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Apotropaic texts
(342 words)

[German version]

In Egyptian magic for warding off enemies, a figure made of clay, wax, wood or stone that resembled the fettered enemy was inscribed with the name of the person against whom the  spell was meant to work. Spell 37 from the coffin texts describes this process and instructs the person casting the spell to bury the figure in a graveyard after reciting a magic spell. These so-called apotropaic figures, whose inscriptions were aimed against individual persons (sometimes grouped with families), or especially against the spirits of the dead ( Dead, cult of the), were well known…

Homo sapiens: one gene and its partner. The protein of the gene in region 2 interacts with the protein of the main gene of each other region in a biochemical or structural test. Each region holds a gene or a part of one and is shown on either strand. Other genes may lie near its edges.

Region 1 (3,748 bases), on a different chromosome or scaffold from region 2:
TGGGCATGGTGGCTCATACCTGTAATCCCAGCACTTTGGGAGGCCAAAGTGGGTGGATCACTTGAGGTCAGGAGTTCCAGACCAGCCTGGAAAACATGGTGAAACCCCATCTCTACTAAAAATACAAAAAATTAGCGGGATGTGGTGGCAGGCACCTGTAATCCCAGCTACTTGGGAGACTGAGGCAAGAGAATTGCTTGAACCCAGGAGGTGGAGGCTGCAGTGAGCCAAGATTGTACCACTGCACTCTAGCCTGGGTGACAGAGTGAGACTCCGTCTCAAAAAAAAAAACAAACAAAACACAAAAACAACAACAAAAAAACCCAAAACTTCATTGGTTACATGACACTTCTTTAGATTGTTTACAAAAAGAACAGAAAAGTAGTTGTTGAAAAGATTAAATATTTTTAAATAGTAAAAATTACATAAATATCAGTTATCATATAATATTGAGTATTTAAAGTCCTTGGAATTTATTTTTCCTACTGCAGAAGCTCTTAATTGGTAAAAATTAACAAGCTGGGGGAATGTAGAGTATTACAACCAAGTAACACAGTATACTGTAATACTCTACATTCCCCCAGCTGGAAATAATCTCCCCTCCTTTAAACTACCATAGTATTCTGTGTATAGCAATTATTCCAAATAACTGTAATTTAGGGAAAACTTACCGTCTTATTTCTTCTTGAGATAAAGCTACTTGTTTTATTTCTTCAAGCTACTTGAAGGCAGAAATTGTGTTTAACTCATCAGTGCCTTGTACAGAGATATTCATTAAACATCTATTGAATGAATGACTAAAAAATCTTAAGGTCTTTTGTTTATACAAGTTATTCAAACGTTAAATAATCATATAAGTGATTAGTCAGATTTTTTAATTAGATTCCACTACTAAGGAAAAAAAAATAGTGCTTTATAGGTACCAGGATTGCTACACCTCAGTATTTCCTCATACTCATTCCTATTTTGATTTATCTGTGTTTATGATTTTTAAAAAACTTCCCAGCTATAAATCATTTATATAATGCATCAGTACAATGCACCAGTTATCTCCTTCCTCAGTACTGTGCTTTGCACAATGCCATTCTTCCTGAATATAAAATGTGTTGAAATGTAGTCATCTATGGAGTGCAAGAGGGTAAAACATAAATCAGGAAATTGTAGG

Cite this page
Seidlmayer, Stephan Johannes (Berlin), “Apotropaic texts”, in: Brill’s New Pauly, Antiquity volumes edited by: Hubert Cancik and , Helmuth Schneider, English Edition by: Christine F. Salazar, Classical Tradition volumes edited by: Manfred Landfester, English Edition by: Francis G. Gentry. Consulted online on 07 April 2020 <http://dx.doi.org/10.1163/1574-9347_bnp_e104190>
First published online: 2006
First print edition: 9789004122598, 20110510



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